Companies investing in marketing undoubtedly have plenty reasons to launch the marketing campaigns that they do. But most of the time it’s hard to predict (let alone calculate) what the campaign will bring the company, and if it will pay itself back. And even afterwards it is not always easy to measure, or determine otherwise, whether or not the campaign had the desired effect. In this post I’d like to discuss how CI can contribute to determining how effective your marketing efforts really are.
In order to fully understand the effect of marketing campaigns (and this doesn’t have to be a nationwide TV-commercial during the world cup finals, it goes for any campaign, no matter how small) you need intelligence on both your own company performance and your environment – the latter being Competitive Intelligence whilst the first would be Business Intelligence.
BI should be – among other things – the intelligence provider when it comes to your own company. Whether your campaign aimed at improving your sales and market share of your existing product or the launch of a new product, your BI activities will show the impact. In the first situation you should be able to determine the impact of the campaign during a certain period, if in advance you were able – to a certain degree of accuracy – to predict the sales for that period. In case of a product launch, it’s very hard to measure the impact, because you have no ‘normal’ situation. You could compare it to similar launches, or to predictions made by your company, but it’s not very reliable to say the least. So what we have now is a clear view on the effect your campaign had on the sales, based on which we can determine – and in some cases quite accurately – what the financial impact of the campaign has been on your revenue. In some cases this might be enough to justify the investment in marketing, but if you stop here without a clear view on the effect of the campaign on your environment, you may well be counting your chickens before they hatch. And that is where Competitive Intelligence comes into play.
Many external factors are (potentially) influenced by your marketing campaigns. And that is why you should not draw conclusions based on sales figures only. Let’s discuss some of the external factors that you should consider:
Especially for non-retail companies, it’s important to monitor the sales throughout your channel(s). You could sell a lot of product to your distributors, but they may well be accumulating stock, instead of selling it to retailers. Or the retailers are buying your product, but have difficulties selling it to their customers. The end customer is not the only one acting on your marketing activities. Retailers and distributors may order a lot of product based on your marketing campaigns, anticipating expected increase in demand. For this reason, many companies monitor the sales (and stock) throughout the channel with a Point of Sale system, which could be considered on the divide between BI and CI.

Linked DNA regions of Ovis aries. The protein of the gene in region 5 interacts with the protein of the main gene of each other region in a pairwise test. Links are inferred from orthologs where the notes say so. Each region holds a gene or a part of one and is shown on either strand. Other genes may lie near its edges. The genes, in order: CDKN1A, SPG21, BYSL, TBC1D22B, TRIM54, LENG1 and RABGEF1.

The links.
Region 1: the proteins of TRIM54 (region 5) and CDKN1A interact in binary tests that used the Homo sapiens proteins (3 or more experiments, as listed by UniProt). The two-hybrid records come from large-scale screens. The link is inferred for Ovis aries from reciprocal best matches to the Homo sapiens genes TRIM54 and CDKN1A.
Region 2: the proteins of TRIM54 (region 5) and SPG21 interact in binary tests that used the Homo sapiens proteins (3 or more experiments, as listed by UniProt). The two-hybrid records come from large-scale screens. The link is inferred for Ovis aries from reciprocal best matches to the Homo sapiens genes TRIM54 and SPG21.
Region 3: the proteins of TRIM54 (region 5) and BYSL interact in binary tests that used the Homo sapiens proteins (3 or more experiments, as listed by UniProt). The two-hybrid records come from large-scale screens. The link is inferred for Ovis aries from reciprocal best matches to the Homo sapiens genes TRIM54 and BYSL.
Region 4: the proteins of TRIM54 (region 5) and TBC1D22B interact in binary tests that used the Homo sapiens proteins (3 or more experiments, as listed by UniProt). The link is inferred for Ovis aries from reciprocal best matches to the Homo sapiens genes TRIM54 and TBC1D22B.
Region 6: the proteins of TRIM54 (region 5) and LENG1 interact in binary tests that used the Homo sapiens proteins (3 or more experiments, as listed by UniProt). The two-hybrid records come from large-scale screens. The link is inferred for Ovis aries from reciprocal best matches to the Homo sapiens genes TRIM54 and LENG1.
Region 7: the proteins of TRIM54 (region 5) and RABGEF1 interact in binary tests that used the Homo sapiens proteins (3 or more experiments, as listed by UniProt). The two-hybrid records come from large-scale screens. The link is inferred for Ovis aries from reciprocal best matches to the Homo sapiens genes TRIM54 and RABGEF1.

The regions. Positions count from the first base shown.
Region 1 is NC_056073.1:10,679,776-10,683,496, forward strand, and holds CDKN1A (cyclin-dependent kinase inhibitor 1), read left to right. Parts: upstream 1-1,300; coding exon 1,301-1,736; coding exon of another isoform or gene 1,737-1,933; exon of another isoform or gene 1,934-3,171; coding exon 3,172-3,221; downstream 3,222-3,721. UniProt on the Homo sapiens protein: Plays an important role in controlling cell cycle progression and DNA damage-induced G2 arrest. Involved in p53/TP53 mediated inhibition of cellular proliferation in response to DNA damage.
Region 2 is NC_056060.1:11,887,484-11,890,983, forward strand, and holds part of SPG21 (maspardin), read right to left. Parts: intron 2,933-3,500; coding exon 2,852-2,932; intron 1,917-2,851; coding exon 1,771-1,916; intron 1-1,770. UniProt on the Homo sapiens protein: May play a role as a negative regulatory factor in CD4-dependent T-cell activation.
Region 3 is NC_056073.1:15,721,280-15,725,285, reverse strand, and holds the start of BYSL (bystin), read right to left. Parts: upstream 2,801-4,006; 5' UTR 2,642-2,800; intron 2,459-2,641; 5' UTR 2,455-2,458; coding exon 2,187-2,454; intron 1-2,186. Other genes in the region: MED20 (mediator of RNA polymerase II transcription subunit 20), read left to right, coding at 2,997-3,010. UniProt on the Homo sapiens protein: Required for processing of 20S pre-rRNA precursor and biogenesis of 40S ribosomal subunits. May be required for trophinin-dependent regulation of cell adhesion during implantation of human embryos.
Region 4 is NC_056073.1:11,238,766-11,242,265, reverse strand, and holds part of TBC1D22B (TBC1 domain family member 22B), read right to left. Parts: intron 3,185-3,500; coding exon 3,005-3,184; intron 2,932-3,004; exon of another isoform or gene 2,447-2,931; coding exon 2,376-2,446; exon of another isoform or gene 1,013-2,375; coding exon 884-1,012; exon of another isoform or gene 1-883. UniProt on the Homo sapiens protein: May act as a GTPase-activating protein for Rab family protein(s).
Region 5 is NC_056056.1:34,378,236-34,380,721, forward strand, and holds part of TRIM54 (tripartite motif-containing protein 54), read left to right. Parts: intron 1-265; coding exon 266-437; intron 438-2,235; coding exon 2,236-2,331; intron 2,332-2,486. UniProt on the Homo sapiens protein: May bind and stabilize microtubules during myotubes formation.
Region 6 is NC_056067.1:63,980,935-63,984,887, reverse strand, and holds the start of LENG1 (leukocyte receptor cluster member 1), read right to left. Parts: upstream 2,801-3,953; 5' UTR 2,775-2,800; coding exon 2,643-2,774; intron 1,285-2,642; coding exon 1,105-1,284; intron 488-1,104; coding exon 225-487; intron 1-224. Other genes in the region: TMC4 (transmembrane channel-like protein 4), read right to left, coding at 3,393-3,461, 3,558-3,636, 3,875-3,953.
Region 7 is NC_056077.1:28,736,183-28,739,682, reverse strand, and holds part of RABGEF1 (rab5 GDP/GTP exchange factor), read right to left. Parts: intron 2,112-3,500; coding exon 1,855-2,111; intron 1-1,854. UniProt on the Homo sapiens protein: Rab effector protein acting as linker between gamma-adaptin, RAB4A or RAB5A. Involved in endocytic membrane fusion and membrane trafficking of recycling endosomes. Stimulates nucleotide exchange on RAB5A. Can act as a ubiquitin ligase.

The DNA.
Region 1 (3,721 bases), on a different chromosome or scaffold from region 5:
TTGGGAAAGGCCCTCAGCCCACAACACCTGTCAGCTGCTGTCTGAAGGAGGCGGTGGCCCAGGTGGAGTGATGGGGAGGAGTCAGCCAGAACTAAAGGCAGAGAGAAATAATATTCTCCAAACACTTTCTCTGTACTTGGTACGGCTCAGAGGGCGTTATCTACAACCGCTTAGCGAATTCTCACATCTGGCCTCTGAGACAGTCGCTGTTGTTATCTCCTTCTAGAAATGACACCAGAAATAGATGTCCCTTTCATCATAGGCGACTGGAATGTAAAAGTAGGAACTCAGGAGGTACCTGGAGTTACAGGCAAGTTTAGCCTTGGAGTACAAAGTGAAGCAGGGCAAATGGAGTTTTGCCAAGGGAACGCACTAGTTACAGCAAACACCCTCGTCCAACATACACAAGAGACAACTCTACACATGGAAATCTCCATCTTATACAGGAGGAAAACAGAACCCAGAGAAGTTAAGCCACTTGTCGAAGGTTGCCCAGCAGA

Whereas a successful marketing campaign in the end results in increased sales, a more direct effect on the customer would be the way the campaign makes them feel about your product. The best way to measure this, is to directly look at what they communicate about your product, in the media of their choice. In the previous post about reputation management and other posts about sentiment analysis (see the links below) we’ve discussed this process of measuring sentiment and how this can help you understand the effect of your marketing activities.
Another important aspect that influences effectiveness of your marketing efforts is the way you present yourself and your product. Ideally you should consider this at forehand, but of course it can also help you explain the effects of your campaign. In presenting yourself you should focus on your unique strengths of course, your USP’s, your competitive edge. In order to do so, you need to know the weaknesses of your competitors, which is of course an important aspect of CI. Take Apple for instance. Let’s say you are a competitor to Apple. You could of course aim your campaigns on the coolness and design of your products. Even if you are right, even if your products are better looking, odds are that you lose because of the perception consumers have about Apple products. Apple’s marketing machine did a great job here and created a strong image, which is very hard to break. But Apple also has weak spots of course. In measuring consumer sentiment about Apple (as described in the previous paragraph), I’m sure you’d find a lot of negative sentiment regarding service and support. If you believe in your own service level, you may want to spend your marketing resources on that topic and try to distinguish yourself from Apple.
Hopefully the above shows that measuring (and analyzing) effectiveness of marketing campaigns has a lot to do with Competitive Intelligence. And above examples are not the least bit exhaustive. A lot of external factors influence the effectiveness of campaigns. Shell may want to focus on their care for the environment (I’m not saying they actually do). Volkswagen may now focus on their reliability, now that Toyota’s reputation is steadily decreasing. But also demographic, political or technological factors may influence your campaigns, and these are all important aspects of Competitive Intelligence. So for your next marketing campaign, would you still rely on insights based solely on the sales results of the previous campaign? Or would you prefer to broaden your vision and make a more educated prediction next time? If you put it like this, the answer is not that difficult, is it?